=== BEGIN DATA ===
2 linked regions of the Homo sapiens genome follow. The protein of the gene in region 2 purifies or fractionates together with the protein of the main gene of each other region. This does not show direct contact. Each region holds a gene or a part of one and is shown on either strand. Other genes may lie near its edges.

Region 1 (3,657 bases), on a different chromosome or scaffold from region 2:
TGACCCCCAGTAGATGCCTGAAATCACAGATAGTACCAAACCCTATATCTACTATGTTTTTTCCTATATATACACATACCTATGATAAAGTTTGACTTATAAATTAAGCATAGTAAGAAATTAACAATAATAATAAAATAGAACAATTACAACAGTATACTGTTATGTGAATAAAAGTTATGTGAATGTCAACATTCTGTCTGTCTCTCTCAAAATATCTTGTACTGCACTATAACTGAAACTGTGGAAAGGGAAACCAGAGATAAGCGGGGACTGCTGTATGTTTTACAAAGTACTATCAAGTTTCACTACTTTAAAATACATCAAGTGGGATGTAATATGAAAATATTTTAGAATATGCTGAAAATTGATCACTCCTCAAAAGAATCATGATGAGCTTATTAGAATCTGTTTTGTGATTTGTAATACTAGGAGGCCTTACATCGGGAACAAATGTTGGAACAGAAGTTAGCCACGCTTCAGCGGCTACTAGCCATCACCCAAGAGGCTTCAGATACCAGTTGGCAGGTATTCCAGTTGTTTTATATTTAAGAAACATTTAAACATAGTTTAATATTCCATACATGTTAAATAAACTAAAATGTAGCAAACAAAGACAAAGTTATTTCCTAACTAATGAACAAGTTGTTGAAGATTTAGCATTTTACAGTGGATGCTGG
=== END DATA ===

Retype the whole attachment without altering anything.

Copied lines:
2 linked regions of the Homo sapiens genome follow. The protein of the gene in region 2 purifies or fractionates together with the protein of the main gene of each other region. This does not show direct contact. Each region holds a gene or a part of one and is shown on either strand. Other genes may lie near its edges.

Region 1 (3,657 bases), on a different chromosome or scaffold from region 2:
TGACCCCCAGTAGATGCCTGAAATCACAGATAGTACCAAACCCTATATCTACTATGTTTTTTCCTATATATACACATACCTATGATAAAGTTTGACTTATAAATTAAGCATAGTAAGAAATTAACAATAATAATAAAATAGAACAATTACAACAGTATACTGTTATGTGAATAAAAGTTATGTGAATGTCAACATTCTGTCTGTCTCTCTCAAAATATCTTGTACTGCACTATAACTGAAACTGTGGAAAGGGAAACCAGAGATAAGCGGGGACTGCTGTATGTTTTACAAAGTACTATCAAGTTTCACTACTTTAAAATACATCAAGTGGGATGTAATATGAAAATATTTTAGAATATGCTGAAAATTGATCACTCCTCAAAAGAATCATGATGAGCTTATTAGAATCTGTTTTGTGATTTGTAATACTAGGAGGCCTTACATCGGGAACAAATGTTGGAACAGAAGTTAGCCACGCTTCAGCGGCTACTAGCCATCACCCAAGAGGCTTCAGATACCAGTTGGCAGGTATTCCAGTTGTTTTATATTTAAGAAACATTTAAACATAGTTTAATATTCCATACATGTTAAATAAACTAAAATGTAGCAAACAAAGACAAAGTTATTTCCTAACTAATGAACAAGTTGTTGAAGATTTAGCATTTTACAGTGGATGCTGG